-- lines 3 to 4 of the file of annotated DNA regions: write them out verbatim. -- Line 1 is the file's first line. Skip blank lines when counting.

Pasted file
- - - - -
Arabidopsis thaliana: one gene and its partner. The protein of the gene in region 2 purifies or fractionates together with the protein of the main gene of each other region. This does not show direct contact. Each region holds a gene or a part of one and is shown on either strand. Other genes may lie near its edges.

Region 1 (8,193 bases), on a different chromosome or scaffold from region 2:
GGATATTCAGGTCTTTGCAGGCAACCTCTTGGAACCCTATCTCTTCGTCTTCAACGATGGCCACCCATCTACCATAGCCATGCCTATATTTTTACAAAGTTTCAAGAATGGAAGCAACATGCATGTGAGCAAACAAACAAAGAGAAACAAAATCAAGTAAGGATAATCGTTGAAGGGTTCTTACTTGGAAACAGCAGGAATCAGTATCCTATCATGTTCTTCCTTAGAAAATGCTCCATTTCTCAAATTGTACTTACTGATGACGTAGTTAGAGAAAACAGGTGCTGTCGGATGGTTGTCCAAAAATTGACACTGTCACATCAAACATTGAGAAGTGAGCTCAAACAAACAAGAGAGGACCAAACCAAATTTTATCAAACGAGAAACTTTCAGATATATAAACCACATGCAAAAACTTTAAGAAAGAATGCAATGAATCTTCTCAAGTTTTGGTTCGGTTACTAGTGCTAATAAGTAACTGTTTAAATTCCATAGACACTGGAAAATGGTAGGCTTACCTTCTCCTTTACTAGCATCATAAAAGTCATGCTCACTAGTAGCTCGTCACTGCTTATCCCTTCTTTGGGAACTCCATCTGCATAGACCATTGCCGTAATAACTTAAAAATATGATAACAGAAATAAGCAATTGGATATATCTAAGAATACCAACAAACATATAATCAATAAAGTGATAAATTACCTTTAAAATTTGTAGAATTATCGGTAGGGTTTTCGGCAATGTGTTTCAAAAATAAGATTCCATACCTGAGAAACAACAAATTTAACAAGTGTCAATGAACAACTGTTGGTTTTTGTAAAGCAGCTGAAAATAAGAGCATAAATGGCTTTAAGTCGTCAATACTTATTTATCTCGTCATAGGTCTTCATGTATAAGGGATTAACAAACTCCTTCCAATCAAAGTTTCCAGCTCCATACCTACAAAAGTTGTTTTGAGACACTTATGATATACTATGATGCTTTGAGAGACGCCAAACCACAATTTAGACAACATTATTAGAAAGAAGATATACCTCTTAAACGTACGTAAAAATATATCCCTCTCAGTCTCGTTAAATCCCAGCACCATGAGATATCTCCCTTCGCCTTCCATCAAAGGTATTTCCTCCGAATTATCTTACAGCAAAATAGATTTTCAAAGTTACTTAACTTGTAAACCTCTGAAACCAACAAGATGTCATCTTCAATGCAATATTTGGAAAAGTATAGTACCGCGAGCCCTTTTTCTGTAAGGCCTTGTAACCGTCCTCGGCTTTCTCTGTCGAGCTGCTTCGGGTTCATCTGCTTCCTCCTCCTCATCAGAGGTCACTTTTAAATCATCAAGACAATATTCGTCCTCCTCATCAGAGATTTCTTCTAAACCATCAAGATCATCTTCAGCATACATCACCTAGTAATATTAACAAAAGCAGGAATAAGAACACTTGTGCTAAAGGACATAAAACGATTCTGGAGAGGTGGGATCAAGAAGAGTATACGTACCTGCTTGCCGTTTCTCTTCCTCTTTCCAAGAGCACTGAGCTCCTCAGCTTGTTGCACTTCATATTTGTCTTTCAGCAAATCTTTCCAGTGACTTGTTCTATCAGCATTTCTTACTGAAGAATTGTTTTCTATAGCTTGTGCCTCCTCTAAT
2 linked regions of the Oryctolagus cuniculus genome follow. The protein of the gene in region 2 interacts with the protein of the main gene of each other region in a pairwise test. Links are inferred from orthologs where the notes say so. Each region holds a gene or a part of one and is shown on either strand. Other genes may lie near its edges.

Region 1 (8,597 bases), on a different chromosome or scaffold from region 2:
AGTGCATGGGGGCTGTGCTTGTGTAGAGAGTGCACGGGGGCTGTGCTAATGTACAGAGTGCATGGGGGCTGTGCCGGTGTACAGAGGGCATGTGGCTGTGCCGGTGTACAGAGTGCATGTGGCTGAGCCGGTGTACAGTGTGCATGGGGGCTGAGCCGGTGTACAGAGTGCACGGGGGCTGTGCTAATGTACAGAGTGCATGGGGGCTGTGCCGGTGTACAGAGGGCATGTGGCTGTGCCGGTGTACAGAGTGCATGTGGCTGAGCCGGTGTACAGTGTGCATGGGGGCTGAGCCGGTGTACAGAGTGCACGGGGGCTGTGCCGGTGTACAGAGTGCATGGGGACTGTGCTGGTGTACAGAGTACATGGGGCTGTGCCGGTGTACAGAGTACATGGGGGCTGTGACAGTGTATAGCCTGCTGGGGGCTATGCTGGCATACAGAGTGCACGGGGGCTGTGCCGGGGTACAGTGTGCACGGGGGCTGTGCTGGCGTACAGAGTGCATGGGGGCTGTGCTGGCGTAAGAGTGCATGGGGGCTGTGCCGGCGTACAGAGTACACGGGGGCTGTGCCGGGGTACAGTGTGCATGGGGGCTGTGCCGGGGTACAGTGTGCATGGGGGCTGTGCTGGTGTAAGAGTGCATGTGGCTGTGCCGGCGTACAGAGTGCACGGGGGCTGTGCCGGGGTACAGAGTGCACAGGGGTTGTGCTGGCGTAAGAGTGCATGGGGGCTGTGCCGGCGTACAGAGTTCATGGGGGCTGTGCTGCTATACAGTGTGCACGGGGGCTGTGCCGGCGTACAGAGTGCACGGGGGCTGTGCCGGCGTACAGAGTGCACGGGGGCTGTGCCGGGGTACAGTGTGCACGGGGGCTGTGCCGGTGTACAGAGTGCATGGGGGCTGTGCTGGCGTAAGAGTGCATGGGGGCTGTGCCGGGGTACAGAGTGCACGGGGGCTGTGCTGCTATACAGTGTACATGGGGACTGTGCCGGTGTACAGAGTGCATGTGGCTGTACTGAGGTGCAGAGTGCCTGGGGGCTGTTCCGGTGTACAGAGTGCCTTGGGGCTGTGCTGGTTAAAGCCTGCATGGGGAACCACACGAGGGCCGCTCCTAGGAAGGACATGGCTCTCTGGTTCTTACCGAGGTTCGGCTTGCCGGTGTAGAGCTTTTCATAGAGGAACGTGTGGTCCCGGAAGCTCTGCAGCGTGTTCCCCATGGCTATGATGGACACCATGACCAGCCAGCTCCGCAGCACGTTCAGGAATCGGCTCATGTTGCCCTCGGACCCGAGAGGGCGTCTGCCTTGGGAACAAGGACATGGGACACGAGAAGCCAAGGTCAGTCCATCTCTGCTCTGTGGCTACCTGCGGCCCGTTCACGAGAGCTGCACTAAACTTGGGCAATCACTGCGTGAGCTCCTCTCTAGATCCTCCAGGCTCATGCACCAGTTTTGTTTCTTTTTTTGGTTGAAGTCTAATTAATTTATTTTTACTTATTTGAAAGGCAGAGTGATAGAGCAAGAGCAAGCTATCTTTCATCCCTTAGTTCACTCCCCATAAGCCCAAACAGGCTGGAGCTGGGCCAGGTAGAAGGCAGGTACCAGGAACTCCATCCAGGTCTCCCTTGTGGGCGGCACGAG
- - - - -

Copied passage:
GGATATTCAGGTCTTTGCAGGCAACCTCTTGGAACCCTATCTCTTCGTCTTCAACGATGGCCACCCATCTACCATAGCCATGCCTATATTTTTACAAAGTTTCAAGAATGGAAGCAACATGCATGTGAGCAAACAAACAAAGAGAAACAAAATCAAGTAAGGATAATCGTTGAAGGGTTCTTACTTGGAAACAGCAGGAATCAGTATCCTATCATGTTCTTCCTTAGAAAATGCTCCATTTCTCAAATTGTACTTACTGATGACGTAGTTAGAGAAAACAGGTGCTGTCGGATGGTTGTCCAAAAATTGACACTGTCACATCAAACATTGAGAAGTGAGCTCAAACAAACAAGAGAGGACCAAACCAAATTTTATCAAACGAGAAACTTTCAGATATATAAACCACATGCAAAAACTTTAAGAAAGAATGCAATGAATCTTCTCAAGTTTTGGTTCGGTTACTAGTGCTAATAAGTAACTGTTTAAATTCCATAGACACTGGAAAATGGTAGGCTTACCTTCTCCTTTACTAGCATCATAAAAGTCATGCTCACTAGTAGCTCGTCACTGCTTATCCCTTCTTTGGGAACTCCATCTGCATAGACCATTGCCGTAATAACTTAAAAATATGATAACAGAAATAAGCAATTGGATATATCTAAGAATACCAACAAACATATAATCAATAAAGTGATAAATTACCTTTAAAATTTGTAGAATTATCGGTAGGGTTTTCGGCAATGTGTTTCAAAAATAAGATTCCATACCTGAGAAACAACAAATTTAACAAGTGTCAATGAACAACTGTTGGTTTTTGTAAAGCAGCTGAAAATAAGAGCATAAATGGCTTTAAGTCGTCAATACTTATTTATCTCGTCATAGGTCTTCATGTATAAGGGATTAACAAACTCCTTCCAATCAAAGTTTCCAGCTCCATACCTACAAAAGTTGTTTTGAGACACTTATGATATACTATGATGCTTTGAGAGACGCCAAACCACAATTTAGACAACATTATTAGAAAGAAGATATACCTCTTAAACGTACGTAAAAATATATCCCTCTCAGTCTCGTTAAATCCCAGCACCATGAGATATCTCCCTTCGCCTTCCATCAAAGGTATTTCCTCCGAATTATCTTACAGCAAAATAGATTTTCAAAGTTACTTAACTTGTAAACCTCTGAAACCAACAAGATGTCATCTTCAATGCAATATTTGGAAAAGTATAGTACCGCGAGCCCTTTTTCTGTAAGGCCTTGTAACCGTCCTCGGCTTTCTCTGTCGAGCTGCTTCGGGTTCATCTGCTTCCTCCTCCTCATCAGAGGTCACTTTTAAATCATCAAGACAATATTCGTCCTCCTCATCAGAGATTTCTTCTAAACCATCAAGATCATCTTCAGCATACATCACCTAGTAATATTAACAAAAGCAGGAATAAGAACACTTGTGCTAAAGGACATAAAACGATTCTGGAGAGGTGGGATCAAGAAGAGTATACGTACCTGCTTGCCGTTTCTCTTCCTCTTTCCAAGAGCACTGAGCTCCTCAGCTTGTTGCACTTCATATTTGTCTTTCAGCAAATCTTTCCAGTGACTTGTTCTATCAGCATTTCTTACTGAAGAATTGTTTTCTATAGCTTGTGCCTCCTCTAAT
2 linked regions of the Oryctolagus cuniculus genome follow. The protein of the gene in region 2 interacts with the protein of the main gene of each other region in a pairwise test. Links are inferred from orthologs where the notes say so. Each region holds a gene or a part of one and is shown on either strand. Other genes may lie near its edges.